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Tinos is tailor-made for walking: it is the birthplace of the Greek National Footpath Organization and has one of the most remarkable networks of traditional paths in the country. Rocky mule tracks cut through a landscape that seems made for mythological adventures, with verdant groves alive with the sound of spring water, hidden ravines, and giant, wind-sculpted boulders strewn on mountain slopes as if dropped by passing gods.
Coves bite into the coastline – providing in turn, sheltered mooring for pilgrims to the Temple of Poseidon in ancient times, pirates in the Dark Ages, and for wealthy medieval merchants exporting Tinos marble.
The simplest of buildings and water fountains are embellished with frost-white marble bas-reliefs; courtyards and paths are laid with pebble mosaics; the landscape is dotted with picture-book villages, churches with tiered, Italianate belltowers or coroneted domes, and – an island specialty – the fanciful miniature towers of a thousand or so pigeon houses.
In ancient times, Greek pilgrims flocked to the neighbouring, sacred island of Delos. Today they come to Tinos in a surge of national pride and religious fervour, to visit an icon whose miraculous discovery coincided with the 19th-century declaration of Greek independence. Twice a year, on 25 March and 15 August, thousands of people, from leading politicians to humble country folk, swell the island’s population of c. 8,000. The island has prospered as a result; there are villages, gems of Cycladic architecture, that are smart, brightly painted, and well maintained. On the land around, though, abandoned terraces, which accentuate steeply contoured hills, cute but crumbling pigeon houses and windmills, are ghosts of a more prosperous rural past.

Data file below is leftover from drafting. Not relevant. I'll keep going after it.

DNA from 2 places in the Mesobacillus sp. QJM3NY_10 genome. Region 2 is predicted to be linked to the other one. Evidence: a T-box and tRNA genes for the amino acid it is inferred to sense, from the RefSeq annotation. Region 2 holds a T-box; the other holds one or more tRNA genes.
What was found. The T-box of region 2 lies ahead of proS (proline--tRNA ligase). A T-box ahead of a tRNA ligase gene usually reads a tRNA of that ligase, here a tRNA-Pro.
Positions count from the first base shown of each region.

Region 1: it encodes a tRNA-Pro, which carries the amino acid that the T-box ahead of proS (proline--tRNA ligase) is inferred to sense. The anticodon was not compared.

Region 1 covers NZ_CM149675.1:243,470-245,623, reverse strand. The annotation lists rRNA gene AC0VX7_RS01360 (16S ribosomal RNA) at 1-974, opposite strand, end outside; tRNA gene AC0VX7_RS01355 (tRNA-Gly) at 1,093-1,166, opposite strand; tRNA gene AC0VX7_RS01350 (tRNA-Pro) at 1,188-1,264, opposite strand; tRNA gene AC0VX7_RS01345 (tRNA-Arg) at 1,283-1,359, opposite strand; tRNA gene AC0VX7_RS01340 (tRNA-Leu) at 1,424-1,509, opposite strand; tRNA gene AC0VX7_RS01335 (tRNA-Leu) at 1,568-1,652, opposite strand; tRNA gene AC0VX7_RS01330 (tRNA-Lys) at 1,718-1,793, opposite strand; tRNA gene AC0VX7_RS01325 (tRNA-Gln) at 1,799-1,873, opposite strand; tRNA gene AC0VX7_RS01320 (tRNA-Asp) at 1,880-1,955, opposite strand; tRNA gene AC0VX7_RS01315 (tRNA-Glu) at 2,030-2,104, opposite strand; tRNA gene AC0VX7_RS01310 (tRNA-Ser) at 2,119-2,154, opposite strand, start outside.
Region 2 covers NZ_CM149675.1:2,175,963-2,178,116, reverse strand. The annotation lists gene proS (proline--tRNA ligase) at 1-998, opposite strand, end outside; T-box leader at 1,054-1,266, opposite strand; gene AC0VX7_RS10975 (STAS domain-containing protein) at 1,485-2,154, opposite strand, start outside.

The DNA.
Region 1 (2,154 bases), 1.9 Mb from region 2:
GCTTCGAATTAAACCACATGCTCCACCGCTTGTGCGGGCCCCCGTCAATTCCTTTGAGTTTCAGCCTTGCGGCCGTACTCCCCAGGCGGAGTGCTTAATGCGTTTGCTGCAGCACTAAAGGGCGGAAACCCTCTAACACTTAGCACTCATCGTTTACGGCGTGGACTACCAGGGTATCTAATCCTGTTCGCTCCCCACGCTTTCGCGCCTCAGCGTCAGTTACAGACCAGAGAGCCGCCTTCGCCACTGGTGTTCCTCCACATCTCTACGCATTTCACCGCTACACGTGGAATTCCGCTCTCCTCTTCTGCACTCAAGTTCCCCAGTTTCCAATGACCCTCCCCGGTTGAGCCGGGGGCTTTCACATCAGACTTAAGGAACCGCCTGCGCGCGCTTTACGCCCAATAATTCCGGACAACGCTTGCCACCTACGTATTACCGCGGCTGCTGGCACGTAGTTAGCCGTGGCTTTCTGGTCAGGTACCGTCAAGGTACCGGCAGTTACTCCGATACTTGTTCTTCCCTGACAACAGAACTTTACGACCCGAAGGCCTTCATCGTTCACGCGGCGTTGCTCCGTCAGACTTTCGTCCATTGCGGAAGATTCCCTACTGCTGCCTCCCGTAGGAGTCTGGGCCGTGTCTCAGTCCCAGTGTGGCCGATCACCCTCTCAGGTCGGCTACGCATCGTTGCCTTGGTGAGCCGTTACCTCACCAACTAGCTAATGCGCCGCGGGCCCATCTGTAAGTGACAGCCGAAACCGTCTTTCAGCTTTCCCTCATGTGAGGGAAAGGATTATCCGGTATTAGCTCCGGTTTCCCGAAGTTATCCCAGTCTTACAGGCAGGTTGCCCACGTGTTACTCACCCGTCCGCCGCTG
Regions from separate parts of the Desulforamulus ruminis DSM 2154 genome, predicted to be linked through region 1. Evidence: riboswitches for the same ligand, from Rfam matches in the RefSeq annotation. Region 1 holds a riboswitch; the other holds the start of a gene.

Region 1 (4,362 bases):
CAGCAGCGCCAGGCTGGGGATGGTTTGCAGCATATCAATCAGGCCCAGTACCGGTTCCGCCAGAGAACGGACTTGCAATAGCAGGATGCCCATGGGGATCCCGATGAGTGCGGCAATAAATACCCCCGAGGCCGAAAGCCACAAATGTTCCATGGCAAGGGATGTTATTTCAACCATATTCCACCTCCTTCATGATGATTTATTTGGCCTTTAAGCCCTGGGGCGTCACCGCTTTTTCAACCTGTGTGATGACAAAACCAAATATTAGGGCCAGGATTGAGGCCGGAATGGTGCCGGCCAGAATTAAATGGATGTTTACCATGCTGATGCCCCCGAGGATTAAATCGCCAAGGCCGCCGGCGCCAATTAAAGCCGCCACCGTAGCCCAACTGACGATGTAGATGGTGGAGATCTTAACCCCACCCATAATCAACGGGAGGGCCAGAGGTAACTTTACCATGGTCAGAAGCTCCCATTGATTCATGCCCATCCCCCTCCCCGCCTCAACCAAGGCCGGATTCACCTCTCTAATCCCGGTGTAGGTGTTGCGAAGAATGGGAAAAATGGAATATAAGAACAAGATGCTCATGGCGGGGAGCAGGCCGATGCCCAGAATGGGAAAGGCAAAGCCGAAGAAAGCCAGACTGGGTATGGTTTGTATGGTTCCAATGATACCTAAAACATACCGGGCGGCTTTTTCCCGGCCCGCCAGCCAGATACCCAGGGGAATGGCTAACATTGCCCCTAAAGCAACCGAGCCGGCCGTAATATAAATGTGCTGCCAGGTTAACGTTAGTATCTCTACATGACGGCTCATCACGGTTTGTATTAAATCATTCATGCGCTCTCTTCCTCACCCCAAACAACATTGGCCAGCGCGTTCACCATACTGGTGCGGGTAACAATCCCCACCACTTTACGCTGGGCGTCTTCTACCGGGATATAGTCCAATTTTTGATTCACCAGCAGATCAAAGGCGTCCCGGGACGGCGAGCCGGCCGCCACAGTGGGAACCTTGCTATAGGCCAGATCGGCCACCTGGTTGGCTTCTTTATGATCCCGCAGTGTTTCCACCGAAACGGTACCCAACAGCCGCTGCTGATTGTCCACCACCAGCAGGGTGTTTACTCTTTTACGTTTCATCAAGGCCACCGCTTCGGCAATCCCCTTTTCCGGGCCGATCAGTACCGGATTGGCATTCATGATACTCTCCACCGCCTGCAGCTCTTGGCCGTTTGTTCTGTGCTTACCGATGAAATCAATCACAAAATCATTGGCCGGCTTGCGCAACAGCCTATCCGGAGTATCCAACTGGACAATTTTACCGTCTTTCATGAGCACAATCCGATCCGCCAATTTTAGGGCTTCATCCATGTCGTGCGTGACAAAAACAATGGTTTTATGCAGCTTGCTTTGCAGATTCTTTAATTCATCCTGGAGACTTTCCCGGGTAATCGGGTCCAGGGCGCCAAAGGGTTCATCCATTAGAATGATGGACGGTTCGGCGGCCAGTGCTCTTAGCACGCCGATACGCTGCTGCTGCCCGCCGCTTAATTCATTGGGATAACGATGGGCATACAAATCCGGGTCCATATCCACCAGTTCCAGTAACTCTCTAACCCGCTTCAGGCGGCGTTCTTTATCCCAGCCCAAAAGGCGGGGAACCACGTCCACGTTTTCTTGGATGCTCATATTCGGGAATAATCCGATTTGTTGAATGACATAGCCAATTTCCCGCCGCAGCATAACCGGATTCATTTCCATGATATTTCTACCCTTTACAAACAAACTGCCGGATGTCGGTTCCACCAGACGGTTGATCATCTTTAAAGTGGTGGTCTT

The island’s history and changing fortunes make for interesting and varied walking, and Tinos is relatively unknown to foreign tourists, so you are likely to have its ancient paths, villages, and valleys, to yourself.
Paros is the geometric centre of the Cycladic archipelago and a favorite tourist destination because of its many sandy beaches and lace-like coastline. However, it’s only by exploring well off the beaten track that you get a sense of its commanding location and special ambiance. To be on a path high on the flanks of the island’s central massif is like looking down from the ‘gods’ of an opera house to an elaborate stage set, a layered landscape of accentuated light and shade, form and colour.